Apr 13, 2010 at 11:53 PM Post #8 of 28

acidbasement

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There are always jobs in your field if you're willing to travel, if you interview well, and if you have some good references. Don't give up.
 
Apr 13, 2010 at 11:59 PM Post #9 of 28

MomijiTMO

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Our school year runs with the calendar year but people graduating in November are already applying for jobs now [well graduate positions].

You've had a 'bad' time, sounds about the same as me. You know people are going to ask about it so you better come up with a story, whether it be true or not is pretty irrelevant.

We've all got exams. One of my friends had to fly to another city for her assessment and she had an exam 4 days after that. I'm sure those in the know will tell us to get use to it xD.
 
Apr 14, 2010 at 12:13 AM Post #10 of 28

smrtby123

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Quote:

Originally Posted by Whitebread /img/forum/go_quote.gif
I'm a senior studying Mechanical Engineering. I was, at one point, dead set upon applying to and attending grad school come September, but now I've changed my mind. I just spoke to my father about this not 30 minutes ago and he expressed serious concern that I'm far behind and may end up unemployed for many months, even years after graduation. I realize that I'm a bit behind, but should I also be concerned that I will not be able to find any job openings for employment, even if I won't be able to start until mid to late September?
What were/are your experiences?

fyi; I'm quite preoccupied with preliminary exams at the moment, but come next week, I will be free to begin searching in earnest.





I am a mech. eng. graduation this year too, but luckily I landed an internship that turned into a full time gig once I graduate (dear god please let my suffering end). Even if you have no job experience you aren't in an awful position, but you are an example to others that experience trumps all else in engineering; grades, etc.

Most of the people who are unemployed in engineering that I see are older guys, with 10-15 years experience in a specialize field. They were laid off from a senior position, and now it is tough to find a job that needs that much experience, in a field they know, and with an employer that wants to pay them what they are worth. As an entry level guy, they like you because you are cheap (relatively) and they can mold you anew.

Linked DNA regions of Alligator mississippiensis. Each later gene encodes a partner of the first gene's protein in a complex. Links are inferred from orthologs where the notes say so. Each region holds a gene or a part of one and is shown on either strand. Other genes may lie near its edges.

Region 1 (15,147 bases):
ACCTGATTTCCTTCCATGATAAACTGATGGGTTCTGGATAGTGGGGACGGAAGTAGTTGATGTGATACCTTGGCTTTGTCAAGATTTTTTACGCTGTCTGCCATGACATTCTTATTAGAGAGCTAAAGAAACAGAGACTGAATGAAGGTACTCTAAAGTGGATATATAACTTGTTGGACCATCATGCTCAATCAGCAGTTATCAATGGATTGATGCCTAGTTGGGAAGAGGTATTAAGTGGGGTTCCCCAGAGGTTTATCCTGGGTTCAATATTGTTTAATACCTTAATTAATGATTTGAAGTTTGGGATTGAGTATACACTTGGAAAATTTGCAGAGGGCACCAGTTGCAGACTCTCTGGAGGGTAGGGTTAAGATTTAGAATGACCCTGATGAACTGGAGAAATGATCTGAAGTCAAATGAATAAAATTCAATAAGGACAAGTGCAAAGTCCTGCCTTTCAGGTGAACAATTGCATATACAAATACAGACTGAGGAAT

Apr 14, 2010 at 12:25 AM Post #11 of 28

jinp6301

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wow, Cornell does a really bad job teaching its grads how to network. I'm at bing (biomed eng grad) and they pound in the idea of networking from day 1 of undergrad.

Also, we're looking to have a meet here in bing so you should come down
wink.gif
 
Apr 14, 2010 at 12:46 AM Post #12 of 28

Khanate

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Considering you would have had to accept grad school offers by April 15th I assume you were late on those applications too?

Anyhow, you will be unemployed for a few months, better get cracking on your CV, presentation letters, dust out your suit and start applying for jobs.
 
Apr 14, 2010 at 1:17 AM Post #14 of 28

Whitebread

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Quote:

Originally Posted by AudioNovice /img/forum/go_quote.gif
You may have to start at the bottom like most of us do. Internships, apprenticeships, or even jobs unrelated to your degree. It's just how it goes. You always shoot for that ideal job, but at the same time, I wouldn't advise sitting around if you can't land an ME job, either. Take a few months, try to find one, and just see where you're at. If it looks like an ME job just isn't going to happen immediately, go pick up a part-time gig somewhere bagging groceries, if you have to. Keep up on your skills, and keep looking for that job opportunity.

Eventually, that dream job will open up. It just might not happen immediately. Took me about 8-10 years of crap jobs until I finally landed in my ideal situation, FYI. Some of these jobs overlapped: 5 years at a grocery store, 2 years working in my college computer lab (read: hardly any pay), 3-5 years as an intern/apprentice in my field, and then finally, engineer. Careers are built, not given. I can definitely vouch for that.

You may even want to begin looking now for a job, *and* go back and finish grad school at the same time. If you land the job, then you just gotta kick your butt for a year or two and knock it out. My wife did that... got her master's while holding down a full-time teaching job (and having a kid).



May I first say that your wife has an incredible work ethic.

I have no problem holding an intermediate job while I search for something more ideal. I hope, though, that my experience and internships help me land something desirable in my field relatively soon.
 
Apr 14, 2010 at 1:18 AM Post #15 of 28

Whitebread

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Quote:

Originally Posted by marvin /img/forum/go_quote.gif
Have you gone to your career center? If not, drop by.


I plan on doing so, but consulting fellow head-fiers will provide a more immediate (albeit less specific) response as I will not have time to pay them a visit until next week.